Still Christmas

......well pretend like it is. Mainly because I am posting this about 3 days too late. My blogging friend Margie wrote it and it is too perfect to wait until next year.

Definition of Advent:
Lights on the house
Stocking stuffers
Pictures with Santa
Rudolph and Frosty
Teachers’ gifts
Updated family picture mailed to friends and family by mid-December
Last-minute dashes to store
Gift-wrapping frenzy
Menu lists

We are immersed in a culture that starts “doing” Christmas months before the event itself. In September, bright banners waved along busy streets to announce this year’s holiday market opened October 2. The girls saw decorated trees when we passed them on our way to buy this year’s Halloween costumes, and the Jack-O-Lanterns sat one aisle away from holiday wrapping paper that was promoted by a display of gifts topped with large, oversized bows.

Our pastor suggested that the synonym for Christmas is distraction.

In Preparing for Jesus, Walter Wangerin, Jr. writes, “Mindlessly do the bells of secular celebrations jingle for Christmas. Meaninglessly do carols repeat their tinny joys in all the malls of America. No richer than soda pop is every sentimentalized Christmas special on TV. Fearless is the world at play with godly things, because Godless is its heart.” (emphasis mine)

I could almost see the author looking at me as he wrote those words.

While I don’t consider myself an overtly Christmas-y person – I don’t count down the days until it’s time to decorate, and I dread the rigorous task of hauling out dusty boxes of ornaments and setting up the tree – my mind has been far from the “reason for the season,” the celebration of God entering time itself for the purpose of redeeming our sinful, and Godless souls.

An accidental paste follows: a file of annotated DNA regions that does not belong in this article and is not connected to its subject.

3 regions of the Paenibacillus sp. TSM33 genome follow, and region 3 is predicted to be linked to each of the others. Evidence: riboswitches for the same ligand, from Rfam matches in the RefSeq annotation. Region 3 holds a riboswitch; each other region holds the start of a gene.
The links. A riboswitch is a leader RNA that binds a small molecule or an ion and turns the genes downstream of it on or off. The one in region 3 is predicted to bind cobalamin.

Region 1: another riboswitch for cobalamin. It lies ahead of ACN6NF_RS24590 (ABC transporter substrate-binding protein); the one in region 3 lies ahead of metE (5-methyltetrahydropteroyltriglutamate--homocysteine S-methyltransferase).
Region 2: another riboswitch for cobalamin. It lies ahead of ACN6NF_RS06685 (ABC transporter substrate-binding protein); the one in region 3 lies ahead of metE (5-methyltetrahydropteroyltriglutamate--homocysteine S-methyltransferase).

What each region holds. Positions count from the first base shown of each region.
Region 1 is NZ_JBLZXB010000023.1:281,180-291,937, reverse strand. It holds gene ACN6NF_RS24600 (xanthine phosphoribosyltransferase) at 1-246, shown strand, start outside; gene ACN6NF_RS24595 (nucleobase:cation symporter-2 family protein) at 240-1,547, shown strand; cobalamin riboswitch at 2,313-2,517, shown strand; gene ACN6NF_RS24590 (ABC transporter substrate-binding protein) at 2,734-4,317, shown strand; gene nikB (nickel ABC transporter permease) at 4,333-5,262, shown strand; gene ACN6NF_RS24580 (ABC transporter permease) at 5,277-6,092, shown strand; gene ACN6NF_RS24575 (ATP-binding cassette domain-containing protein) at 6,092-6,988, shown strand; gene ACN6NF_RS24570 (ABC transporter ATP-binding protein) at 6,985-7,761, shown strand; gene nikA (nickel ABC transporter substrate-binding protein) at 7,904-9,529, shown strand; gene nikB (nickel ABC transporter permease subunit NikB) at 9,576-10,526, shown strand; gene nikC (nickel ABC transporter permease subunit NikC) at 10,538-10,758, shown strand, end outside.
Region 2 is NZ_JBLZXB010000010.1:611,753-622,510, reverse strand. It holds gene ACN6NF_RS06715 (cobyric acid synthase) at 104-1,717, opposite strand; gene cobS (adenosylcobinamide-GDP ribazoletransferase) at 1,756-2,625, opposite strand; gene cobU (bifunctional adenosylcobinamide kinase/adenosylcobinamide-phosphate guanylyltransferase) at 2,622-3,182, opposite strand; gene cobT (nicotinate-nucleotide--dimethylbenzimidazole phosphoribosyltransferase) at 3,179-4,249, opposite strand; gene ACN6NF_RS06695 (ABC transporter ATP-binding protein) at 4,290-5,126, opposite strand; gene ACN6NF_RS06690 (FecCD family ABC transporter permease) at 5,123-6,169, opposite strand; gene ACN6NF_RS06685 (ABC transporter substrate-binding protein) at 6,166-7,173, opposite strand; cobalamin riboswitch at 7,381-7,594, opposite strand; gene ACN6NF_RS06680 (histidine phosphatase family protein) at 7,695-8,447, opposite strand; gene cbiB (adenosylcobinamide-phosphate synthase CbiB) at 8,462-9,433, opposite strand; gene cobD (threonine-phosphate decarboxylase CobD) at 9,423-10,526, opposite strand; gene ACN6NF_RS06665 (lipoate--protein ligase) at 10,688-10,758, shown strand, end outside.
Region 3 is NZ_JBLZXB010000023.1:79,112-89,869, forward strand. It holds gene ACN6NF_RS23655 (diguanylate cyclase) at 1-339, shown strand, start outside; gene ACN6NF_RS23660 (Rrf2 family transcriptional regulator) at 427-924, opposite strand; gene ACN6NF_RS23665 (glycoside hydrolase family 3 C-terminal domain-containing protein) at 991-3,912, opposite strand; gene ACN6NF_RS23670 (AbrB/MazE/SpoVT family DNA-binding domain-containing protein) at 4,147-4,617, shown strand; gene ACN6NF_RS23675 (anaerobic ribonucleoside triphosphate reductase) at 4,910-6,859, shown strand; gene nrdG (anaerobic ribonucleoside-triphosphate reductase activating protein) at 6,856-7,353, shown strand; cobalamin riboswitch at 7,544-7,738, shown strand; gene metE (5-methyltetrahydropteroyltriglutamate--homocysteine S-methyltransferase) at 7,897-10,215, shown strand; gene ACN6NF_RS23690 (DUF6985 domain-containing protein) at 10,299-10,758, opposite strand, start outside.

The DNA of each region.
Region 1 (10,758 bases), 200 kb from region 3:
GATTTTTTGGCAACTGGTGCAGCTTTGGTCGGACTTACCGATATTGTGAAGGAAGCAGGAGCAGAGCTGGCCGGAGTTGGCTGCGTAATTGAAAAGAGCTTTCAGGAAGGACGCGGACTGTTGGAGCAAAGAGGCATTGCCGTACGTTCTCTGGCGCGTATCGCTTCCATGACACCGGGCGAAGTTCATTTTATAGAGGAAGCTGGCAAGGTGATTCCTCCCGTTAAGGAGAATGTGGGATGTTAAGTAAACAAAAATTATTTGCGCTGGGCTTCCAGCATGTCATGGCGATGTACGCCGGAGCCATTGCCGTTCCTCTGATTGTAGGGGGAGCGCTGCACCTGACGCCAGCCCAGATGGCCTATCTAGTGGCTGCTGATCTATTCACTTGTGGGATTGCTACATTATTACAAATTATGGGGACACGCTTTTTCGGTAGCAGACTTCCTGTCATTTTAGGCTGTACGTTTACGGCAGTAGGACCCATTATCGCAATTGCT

Distracted would best describe me, the answering of endless questions about presents and when? when? when? from the girls who, at ages 3 and 5, fully understand the gift part of the holiday. The poring over incomplete lists of family gifts, and wanting to get to cards, but never quite finding the time. Like Martha, I have failed to recognize Christ’s very presence – in my home, my prayers, my daily tasks.

In short, I’ve sent the Great Creator, the God of the Universe, and his redeeming lamb to the back of the line.

Wangerin says this: “A self-examination both humble and true must cause us to tremble before the living God…But even as we feared, so do we rejoice when we hear the light say, ‘Don’t be afraid. I have not come to punish but to give you life. I am no judge. I am the Savior born for you…’ The mercy of God? Is not this a dazzling wonder?” (emphasis mine)

Yes! Yes, I say. I need his mercy, want, and desire his mercy. I want to be transformed by His love, and by my own recognition that I desperately need Him. I want to sit at His feet, and find perfect rest.

Advent comes from Latin’s adventus, which means “the approach,” or “the arrival.” I will symbolically celebrate His coming in two days, and be reminded again Who He is, and who I am in relation to Him, that baby whose birth was heralded by angels of the Heavenly Host.

My merciful, gracious, lovely redeemer.

Name of wondrous love, name all other names above,
Unto which must every knee bow in deep humility.
Name decreed of old to the maiden mother told –
Kneeling in her lowly cell – by the angel Gabriel.
Name of priceless worth to the children of the earth
For the promise that it gave, “Jesus shall his people save.”
Name of wondrous love, human name of God above;
Pleading only this, we flee, helpless, O our God, to Thee.

(words by William W. How, 19th century)

And since I am posting this a little late, it begs the question. Did you miss it? Were you too distracted to focus on what yesterday was really about?
Don't wait until next year.
You can tremble today. And tomorrow and the day after that....even if it isn't the 25th.